A study due for completion in June 2020 will take a look at the impact of cannabis on Canada’s drivers.
The study, funded by the Government of Canada, will use simulated driving to help determine how increased levels of THC, the main active ingredient in cannabis, in blood and oral fluid can impact a driver. Impacts examined will include the ability to anticipate hazards, the level of risk-taking behaviour, reaction time and position and speed on the road.
The study will also seek to identify any differences that may exist between the ages and genders of drivers, THC levels and driving impairment.
The study will focus on drivers ranging in age from 19 to 45, and will cost $919,065 over three years. It will be conducted by the Centre for Addiction and Mental Health (CAMH).
The government is hoping to use the study to help inform policy on cannabis and driving, as well as public education and awareness materials about the dangers of drug-impaired driving.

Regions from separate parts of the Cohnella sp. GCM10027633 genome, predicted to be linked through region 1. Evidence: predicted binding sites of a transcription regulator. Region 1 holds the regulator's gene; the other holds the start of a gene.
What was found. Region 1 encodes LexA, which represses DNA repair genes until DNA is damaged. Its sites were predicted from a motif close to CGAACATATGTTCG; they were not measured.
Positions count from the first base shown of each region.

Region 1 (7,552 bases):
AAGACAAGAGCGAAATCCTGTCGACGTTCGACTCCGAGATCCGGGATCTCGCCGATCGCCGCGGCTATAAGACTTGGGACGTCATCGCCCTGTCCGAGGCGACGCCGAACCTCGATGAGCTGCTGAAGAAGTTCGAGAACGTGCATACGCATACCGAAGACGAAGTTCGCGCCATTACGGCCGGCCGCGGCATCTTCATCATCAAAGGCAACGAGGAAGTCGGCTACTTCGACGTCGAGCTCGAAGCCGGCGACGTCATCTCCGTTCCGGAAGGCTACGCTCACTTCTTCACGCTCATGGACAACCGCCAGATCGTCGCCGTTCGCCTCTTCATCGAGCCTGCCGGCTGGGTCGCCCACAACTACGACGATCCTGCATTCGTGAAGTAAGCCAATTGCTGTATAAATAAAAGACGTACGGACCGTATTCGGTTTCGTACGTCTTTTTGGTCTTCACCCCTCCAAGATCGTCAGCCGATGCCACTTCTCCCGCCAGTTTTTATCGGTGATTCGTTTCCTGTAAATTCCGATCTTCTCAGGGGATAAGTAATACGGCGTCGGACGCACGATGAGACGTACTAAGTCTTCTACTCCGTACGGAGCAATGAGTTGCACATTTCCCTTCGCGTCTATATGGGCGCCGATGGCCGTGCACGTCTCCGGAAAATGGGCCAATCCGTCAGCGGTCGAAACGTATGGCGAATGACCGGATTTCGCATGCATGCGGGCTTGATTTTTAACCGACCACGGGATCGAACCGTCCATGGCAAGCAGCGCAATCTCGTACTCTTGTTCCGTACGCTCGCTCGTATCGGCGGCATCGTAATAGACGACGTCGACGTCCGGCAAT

According to a press release, a 2017 study led by the Canadian Centre on Substance Use and Addiction found “substantial” evidence indicating driving after using cannabis increases the risk of a collision significantly. However, the press release says, more needs to be done to gather evidence on how exactly cannabis impacts drivers.
According to Statistics Canada, the number and rate for almost all drug-impaired driving violations increased in 2016.
There were 3,098 violations, up by 343 from the previous year.